NeuroDiversity Assessments- Adults

What can be assessed?

A variety of neurodiverse presentations can be assessed for, including:

  • AUTISM (previously Aspergers)


  • Sensory Processing disorder

  • OCD (Obsessive Compulsive Disorder)


Differential diagnoses are also screened for, which can include mood disorders, anxiety disorders, and so forth. 

Why should I invest in having an assessment? 

An assessment can be helpful if you identify with any of the following:

  • You relate to many of the characteristics of neurodiversity 

  • Previous therapy hasn't worked

  • You feel like an outsider

  • Life seems easy for everyone else, but difficult for yourself

  • You have a feeling as though something is 'not quite right'

  • Friends, family, or therapists have suggested neurodiversity

  • You have a child or parent who is neurodiverse

  • You are curious and want to seek answers

  • Having a formal confirmation could assist with university or work environments


What is involved in the assessment?

During the initial session, it will be discussed what aspects of NeuroDiversity you relate to, and how it came to be that you are seeking an assessment. 

A brief initial 'screening' assessment will be conducted in session one, and broad history taking will begin. It's important to get to know a bit about you first, before jumping into 'symptoms' or criteria. Broad history taking can include areas such as your interests, support network, lifestyle, study/employment, any significant health issues, your temperament , life goals, your strengths and challenges in life and as a person. The end of session one discusses the next steps of the assessment (depending on what will be focused on). You will be provided an estimate on how many sessions it will likely take to finish the assessment (usually 3-4 in total).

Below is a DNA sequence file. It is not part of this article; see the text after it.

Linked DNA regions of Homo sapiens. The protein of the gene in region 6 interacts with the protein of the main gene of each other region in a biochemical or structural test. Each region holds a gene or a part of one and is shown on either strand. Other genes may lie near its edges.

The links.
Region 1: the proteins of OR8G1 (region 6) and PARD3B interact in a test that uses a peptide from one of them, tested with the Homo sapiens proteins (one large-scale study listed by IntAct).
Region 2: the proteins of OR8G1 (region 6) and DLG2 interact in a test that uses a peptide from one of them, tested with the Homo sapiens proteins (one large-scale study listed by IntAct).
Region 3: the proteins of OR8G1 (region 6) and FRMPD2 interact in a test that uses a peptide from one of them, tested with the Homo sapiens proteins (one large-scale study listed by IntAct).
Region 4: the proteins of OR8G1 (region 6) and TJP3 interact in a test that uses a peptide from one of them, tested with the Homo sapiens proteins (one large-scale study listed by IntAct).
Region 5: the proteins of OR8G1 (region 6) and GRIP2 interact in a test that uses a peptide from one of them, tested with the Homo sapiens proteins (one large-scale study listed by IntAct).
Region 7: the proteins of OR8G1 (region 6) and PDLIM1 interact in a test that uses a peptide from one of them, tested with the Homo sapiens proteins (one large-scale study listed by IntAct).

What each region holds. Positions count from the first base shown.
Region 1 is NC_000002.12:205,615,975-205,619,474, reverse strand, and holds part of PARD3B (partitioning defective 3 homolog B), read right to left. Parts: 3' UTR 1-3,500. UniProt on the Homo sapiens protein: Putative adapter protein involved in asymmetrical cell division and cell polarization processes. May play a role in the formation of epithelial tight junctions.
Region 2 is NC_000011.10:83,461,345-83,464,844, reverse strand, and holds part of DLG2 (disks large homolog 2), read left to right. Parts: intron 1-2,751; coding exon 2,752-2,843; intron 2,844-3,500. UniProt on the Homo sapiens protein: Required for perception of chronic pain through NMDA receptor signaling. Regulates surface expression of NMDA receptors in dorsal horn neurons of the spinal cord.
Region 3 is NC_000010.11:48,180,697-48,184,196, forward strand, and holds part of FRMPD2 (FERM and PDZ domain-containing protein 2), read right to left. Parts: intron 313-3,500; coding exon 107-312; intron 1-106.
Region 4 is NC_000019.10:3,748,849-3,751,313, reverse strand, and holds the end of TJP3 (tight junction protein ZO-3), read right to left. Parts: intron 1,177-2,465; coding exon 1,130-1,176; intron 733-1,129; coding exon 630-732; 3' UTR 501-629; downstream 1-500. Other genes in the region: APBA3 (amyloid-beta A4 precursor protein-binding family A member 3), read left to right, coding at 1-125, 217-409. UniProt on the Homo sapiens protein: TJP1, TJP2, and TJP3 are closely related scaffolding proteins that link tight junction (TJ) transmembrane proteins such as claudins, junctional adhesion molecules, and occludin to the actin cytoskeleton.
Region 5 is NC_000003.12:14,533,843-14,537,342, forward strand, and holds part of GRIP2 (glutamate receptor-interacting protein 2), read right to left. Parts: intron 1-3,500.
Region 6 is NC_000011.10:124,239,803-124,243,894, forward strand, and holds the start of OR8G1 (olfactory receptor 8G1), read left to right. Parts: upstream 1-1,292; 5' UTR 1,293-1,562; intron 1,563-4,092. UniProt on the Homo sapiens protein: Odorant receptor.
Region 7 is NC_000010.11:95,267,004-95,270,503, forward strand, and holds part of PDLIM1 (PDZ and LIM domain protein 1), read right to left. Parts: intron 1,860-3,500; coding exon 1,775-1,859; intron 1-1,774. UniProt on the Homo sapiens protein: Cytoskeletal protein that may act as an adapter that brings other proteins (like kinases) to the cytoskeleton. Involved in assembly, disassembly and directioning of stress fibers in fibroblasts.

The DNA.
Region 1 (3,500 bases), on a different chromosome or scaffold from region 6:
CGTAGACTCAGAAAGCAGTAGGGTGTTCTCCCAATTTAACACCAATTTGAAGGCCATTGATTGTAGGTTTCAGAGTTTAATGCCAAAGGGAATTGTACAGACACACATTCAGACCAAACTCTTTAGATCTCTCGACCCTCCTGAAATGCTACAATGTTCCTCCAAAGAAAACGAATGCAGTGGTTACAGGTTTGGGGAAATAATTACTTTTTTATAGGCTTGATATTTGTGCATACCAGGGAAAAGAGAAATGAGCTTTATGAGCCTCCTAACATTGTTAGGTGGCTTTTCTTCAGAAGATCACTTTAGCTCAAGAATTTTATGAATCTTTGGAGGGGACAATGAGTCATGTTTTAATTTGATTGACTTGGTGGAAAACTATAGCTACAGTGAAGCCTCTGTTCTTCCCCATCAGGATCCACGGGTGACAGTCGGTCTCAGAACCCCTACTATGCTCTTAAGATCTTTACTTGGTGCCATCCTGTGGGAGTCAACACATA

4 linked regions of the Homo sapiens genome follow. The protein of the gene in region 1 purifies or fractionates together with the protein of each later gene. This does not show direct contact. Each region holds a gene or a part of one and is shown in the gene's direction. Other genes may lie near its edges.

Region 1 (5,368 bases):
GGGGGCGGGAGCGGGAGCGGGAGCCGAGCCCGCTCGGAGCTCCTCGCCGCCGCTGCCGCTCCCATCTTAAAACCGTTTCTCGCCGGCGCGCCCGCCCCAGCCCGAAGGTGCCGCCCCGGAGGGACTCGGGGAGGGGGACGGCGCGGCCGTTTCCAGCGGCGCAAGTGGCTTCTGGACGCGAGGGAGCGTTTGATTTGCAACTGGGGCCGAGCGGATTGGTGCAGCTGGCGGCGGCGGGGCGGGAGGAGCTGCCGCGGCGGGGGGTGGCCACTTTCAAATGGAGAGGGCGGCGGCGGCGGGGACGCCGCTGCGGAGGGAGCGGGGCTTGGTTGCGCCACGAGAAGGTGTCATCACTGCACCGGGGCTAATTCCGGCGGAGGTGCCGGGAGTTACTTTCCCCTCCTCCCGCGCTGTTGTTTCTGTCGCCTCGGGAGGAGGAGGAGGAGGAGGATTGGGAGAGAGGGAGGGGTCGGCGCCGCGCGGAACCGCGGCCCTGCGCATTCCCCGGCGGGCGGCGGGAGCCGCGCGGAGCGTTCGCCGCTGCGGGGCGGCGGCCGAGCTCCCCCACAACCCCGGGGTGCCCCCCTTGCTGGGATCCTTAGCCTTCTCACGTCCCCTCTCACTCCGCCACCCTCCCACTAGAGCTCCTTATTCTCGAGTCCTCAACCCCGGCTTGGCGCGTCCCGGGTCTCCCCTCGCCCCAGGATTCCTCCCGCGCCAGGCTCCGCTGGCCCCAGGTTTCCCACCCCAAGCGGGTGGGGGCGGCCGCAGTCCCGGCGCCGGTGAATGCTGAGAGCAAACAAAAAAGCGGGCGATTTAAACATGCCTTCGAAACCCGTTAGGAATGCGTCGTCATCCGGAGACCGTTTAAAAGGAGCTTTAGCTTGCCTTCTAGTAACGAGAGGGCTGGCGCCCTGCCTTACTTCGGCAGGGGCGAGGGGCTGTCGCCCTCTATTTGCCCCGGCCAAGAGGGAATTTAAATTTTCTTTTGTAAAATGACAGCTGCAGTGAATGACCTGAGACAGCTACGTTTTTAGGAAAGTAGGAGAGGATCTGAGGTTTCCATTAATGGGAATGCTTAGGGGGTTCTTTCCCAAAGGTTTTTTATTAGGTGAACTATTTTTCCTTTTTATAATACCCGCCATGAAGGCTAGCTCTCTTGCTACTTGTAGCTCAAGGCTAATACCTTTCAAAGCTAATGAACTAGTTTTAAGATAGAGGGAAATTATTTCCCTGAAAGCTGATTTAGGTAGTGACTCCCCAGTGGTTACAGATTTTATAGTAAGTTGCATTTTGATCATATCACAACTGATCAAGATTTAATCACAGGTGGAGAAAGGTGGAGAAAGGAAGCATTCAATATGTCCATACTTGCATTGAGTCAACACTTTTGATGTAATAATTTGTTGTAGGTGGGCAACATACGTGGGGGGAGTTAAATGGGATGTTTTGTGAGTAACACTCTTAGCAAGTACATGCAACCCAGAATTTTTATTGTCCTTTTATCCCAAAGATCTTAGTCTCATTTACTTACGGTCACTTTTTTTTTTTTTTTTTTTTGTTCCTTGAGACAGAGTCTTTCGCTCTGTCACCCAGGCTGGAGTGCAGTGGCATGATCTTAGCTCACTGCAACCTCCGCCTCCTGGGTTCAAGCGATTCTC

After the first session, you will be asked to complete some 'between session' assessment tasks, for example, self-administered questionnaires, friend/family/partner questionnaires, specific tasks to acquire observations or information, and collating schools reports.  

Session two tends to focus predominantly on one's social and relationship history, dating right back to early months of childhood through to current functioning. This session also covers others areas of neurodiversity (e.g., sensory experiences, etc). Along the assessment process, differential diagnoses are also explored. 


Sessions three continues to focus more specifically on criteria and any differentials. By this stage, all of the written take home assessments and external information have also been integrated. Generally, at half time, we are able to shift into discussing the outcome of the assessment. ​​​It is also a great time to ask any questions you might have about neurodiversity (or differential diagnosis) and potential pathways forward. 

Each session is 50-minutes duration. At the beginning and end of each session, you will be invited to provide any feedback about the session before/current, or add any additional information that you think would be helpful.

What assessment methods are used?

As there are no 'gold standard' assessment questionnaires for adult NeuroDiversity (particularly autism), Lily uses a variety of methods in order to 'crosscheck' assessment accuracy and to ensure thoroughness of the assessment process. This includes:

  • Clinical interview

  • Self-report

  • Self-report questionnaires

  • Partner/family/friend questionnaires

  • Observations

  • Previous reports or information

  • Psychometric tools 

Formal assessment questionnaires are of good psychometric properties and are restricted to be used only by clinical psychologists. 

What domains are typically assessed? 

As every person is unique, an individual approach will be taken to develop the right assessment domains for you. As a baseline, all assessments involve  history taking in the following areas:

  • Developmental 

  • Educational/Academic

  • Social

  • Personality traits

  • Employment

  • Health/illnesses

  • Family history or relationships

  • Family history of health/illness

  • Significant life events


Further assessment in other areas using psychometric tests, can include:

  • Executive functioning (e.g., working memory, planning. emotion regulation, adaptability) 

  • Social Responsiveness

  • Coping

  • Attention/concentration 

  • Anxiety & Mood disorders

  • Personality disorders

  • Other clinical psychological conditions

How do I prepare?

It can be helpful to have the following done before the initial session:

  • Previous psychology reports or letters

  • Any reports or assessments done in childhood such as from speech therapists, paediatricians, occupational therapists. 

  • Any school reports that you might have, particularly from early ages (e.g. kindergarten to grade 8)

  • Notes or dot points of anything you think might be important for Lily to know for your assessment (please do not email this, rather keep it by you to refer to during sessions).